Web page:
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BPO incentives pay off

SA's business processing sector last year facilitated the creation of a potential 2 690 jobs, as part of government's bid to grow the sector.

Trade and industry director-general, Lionel October, recently told a select committee on trade and international relations that R4 billion was invested in the sector last year, which led to the creation of 2 690 potential new jobs.

Last year, umbrella body Business Process enabling SA (BPeSA) said about 30 000 jobs should be created in the sector by 2016. In January 2011, the industry employed about 10 000 people.

BPO was meant to be one of the country's key economic drivers when the Accelerated and Shared Growth Initiative for SA was launched more than five years ago, with the aim of halving unemployment and poverty by 2014. It has since been replaced with the New Growth Plan, which is targeting five million jobs by 2021.

However, SA's BPO sector has battled to aid government's targets as it has faced constraints such as rising electricity prices, the high cost of communications, and an insufficient pool of skilled workers.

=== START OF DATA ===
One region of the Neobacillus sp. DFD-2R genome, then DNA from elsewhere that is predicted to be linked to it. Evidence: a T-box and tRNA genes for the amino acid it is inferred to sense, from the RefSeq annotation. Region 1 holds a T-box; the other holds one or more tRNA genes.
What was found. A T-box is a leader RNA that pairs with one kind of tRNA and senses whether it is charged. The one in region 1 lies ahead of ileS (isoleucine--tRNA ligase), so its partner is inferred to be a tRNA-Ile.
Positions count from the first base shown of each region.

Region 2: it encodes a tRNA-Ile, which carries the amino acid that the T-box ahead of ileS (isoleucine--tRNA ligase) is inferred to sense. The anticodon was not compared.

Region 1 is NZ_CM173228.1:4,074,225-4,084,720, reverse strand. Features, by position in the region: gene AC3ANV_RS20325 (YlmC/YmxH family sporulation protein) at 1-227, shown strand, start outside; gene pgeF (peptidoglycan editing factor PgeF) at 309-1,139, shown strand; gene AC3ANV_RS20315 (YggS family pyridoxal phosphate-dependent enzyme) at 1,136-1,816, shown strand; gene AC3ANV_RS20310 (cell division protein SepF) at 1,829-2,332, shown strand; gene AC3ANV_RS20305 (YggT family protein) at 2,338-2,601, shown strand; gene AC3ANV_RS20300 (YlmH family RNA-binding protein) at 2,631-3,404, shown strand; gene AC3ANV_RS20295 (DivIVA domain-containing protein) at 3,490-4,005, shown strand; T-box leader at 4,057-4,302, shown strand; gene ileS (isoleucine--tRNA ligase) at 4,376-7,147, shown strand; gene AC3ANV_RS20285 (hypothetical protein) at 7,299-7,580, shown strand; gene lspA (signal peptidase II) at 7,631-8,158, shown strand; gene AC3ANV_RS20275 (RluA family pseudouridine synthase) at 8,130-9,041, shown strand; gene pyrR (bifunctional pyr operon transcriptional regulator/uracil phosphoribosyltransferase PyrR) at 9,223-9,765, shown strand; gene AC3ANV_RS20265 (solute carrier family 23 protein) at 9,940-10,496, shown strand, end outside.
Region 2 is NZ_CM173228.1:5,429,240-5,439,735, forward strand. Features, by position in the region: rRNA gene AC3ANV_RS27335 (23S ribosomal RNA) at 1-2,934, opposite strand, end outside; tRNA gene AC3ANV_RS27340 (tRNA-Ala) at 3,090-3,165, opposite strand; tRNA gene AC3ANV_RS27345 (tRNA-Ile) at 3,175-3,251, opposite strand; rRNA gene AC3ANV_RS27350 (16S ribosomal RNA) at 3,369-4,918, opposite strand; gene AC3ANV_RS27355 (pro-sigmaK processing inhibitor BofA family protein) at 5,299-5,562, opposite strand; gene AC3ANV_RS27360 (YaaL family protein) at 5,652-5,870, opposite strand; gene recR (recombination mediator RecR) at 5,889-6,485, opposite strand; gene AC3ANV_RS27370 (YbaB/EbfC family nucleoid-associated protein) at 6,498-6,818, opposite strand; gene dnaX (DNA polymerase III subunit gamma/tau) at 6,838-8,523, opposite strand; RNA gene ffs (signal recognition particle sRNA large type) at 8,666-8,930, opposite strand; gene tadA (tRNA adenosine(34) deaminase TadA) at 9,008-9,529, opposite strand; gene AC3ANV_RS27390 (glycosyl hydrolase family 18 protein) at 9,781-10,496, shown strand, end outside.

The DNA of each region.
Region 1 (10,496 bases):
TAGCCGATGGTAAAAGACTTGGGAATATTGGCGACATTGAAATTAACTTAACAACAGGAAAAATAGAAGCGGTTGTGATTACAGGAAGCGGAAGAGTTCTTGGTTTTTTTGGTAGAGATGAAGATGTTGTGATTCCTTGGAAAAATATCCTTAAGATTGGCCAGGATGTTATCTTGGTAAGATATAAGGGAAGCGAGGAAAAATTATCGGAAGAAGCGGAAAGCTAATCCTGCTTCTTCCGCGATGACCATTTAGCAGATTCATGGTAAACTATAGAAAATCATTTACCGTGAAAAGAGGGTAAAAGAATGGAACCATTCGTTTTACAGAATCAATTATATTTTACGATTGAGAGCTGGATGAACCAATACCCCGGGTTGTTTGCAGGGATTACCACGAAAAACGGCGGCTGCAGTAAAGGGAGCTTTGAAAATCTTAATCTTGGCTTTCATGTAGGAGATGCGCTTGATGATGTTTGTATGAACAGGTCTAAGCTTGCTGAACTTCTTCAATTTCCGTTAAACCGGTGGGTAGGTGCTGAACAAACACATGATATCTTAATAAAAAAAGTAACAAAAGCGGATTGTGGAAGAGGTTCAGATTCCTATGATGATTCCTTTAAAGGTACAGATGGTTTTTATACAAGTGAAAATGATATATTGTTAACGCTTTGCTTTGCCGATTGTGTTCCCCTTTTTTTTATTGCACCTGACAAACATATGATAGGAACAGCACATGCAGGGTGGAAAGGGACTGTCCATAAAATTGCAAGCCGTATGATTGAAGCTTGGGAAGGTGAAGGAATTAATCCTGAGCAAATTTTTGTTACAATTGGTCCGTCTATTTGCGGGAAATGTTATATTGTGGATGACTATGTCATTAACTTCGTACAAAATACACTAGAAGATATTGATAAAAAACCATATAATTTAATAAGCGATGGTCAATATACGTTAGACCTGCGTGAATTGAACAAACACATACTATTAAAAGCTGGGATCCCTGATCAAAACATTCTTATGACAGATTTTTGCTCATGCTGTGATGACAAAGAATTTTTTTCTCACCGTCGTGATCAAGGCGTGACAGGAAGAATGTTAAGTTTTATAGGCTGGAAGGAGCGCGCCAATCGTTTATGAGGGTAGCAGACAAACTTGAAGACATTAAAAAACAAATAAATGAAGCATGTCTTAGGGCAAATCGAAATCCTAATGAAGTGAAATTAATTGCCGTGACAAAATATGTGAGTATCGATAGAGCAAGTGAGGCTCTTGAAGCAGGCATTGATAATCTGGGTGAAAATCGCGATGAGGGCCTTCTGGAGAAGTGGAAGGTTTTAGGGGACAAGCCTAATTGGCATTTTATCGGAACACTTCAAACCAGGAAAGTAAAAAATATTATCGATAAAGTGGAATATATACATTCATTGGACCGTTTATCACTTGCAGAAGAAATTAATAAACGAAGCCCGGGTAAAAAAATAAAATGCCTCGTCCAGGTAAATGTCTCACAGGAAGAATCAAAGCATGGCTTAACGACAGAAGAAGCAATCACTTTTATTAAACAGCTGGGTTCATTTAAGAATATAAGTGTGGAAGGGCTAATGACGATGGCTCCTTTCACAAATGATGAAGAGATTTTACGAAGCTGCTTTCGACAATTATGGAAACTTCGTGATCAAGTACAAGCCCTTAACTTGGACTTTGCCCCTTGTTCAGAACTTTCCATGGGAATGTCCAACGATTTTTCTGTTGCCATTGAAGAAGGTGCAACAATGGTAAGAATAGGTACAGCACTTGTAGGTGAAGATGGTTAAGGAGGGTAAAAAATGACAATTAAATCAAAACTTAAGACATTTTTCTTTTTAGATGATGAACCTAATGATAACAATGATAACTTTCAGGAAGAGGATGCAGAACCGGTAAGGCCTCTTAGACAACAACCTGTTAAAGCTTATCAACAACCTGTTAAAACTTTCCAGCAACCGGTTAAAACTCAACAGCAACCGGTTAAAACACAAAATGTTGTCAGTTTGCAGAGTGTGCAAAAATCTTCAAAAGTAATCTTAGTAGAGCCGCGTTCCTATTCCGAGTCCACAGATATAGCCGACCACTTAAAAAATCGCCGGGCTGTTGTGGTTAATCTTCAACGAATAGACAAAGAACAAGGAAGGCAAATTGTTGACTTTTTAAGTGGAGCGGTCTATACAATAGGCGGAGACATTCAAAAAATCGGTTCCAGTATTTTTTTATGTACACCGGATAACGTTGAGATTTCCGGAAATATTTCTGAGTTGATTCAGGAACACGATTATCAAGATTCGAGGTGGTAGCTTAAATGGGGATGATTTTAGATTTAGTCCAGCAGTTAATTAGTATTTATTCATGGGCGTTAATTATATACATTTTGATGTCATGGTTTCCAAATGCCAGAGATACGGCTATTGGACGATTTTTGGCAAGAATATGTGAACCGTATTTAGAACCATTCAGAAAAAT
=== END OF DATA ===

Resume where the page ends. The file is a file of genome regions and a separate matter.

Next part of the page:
Making inroads

The Department of Trade and Industry (DTI) launched a new incentive scheme last January, which aimed to trim operating costs by up to 20%. Government's incentives mean investors will be paid R112 000 for each full-time job created and maintained.

Gareth Pritchard, CEO of BPeSA Western Cape, says the incentives are “proving to hit the sweet spot with investors”. He says three new investments from UK companies have recently been won in the Western Cape.

Local and foreign investors, registered as legal entities in SA, will be eligible for the programme if they create a minimum of 10 jobs.

Pritchard says there is also a strong pipeline of investors and potential job growth is about 2 000. The Western Cape's aim is to create about 5 000 jobs over the next three years, he adds.

In September last year, trade and industry minister Rob Davies said the department had approved grants worth R157.8 million for the sector. These would cover 10 projects over a three-year period and were expected to create more than 11 000 jobs.

The DTI's incentives are paid out in instalments of R40 000 for the first two years and R32 000 in the final year. Its plan replaced its Government Assistance and Support (GAS) initiative, which paid out R688 million between July 2007 and March 2010.

GAS was criticised because of the amount of red tape involved in accessing the funds.


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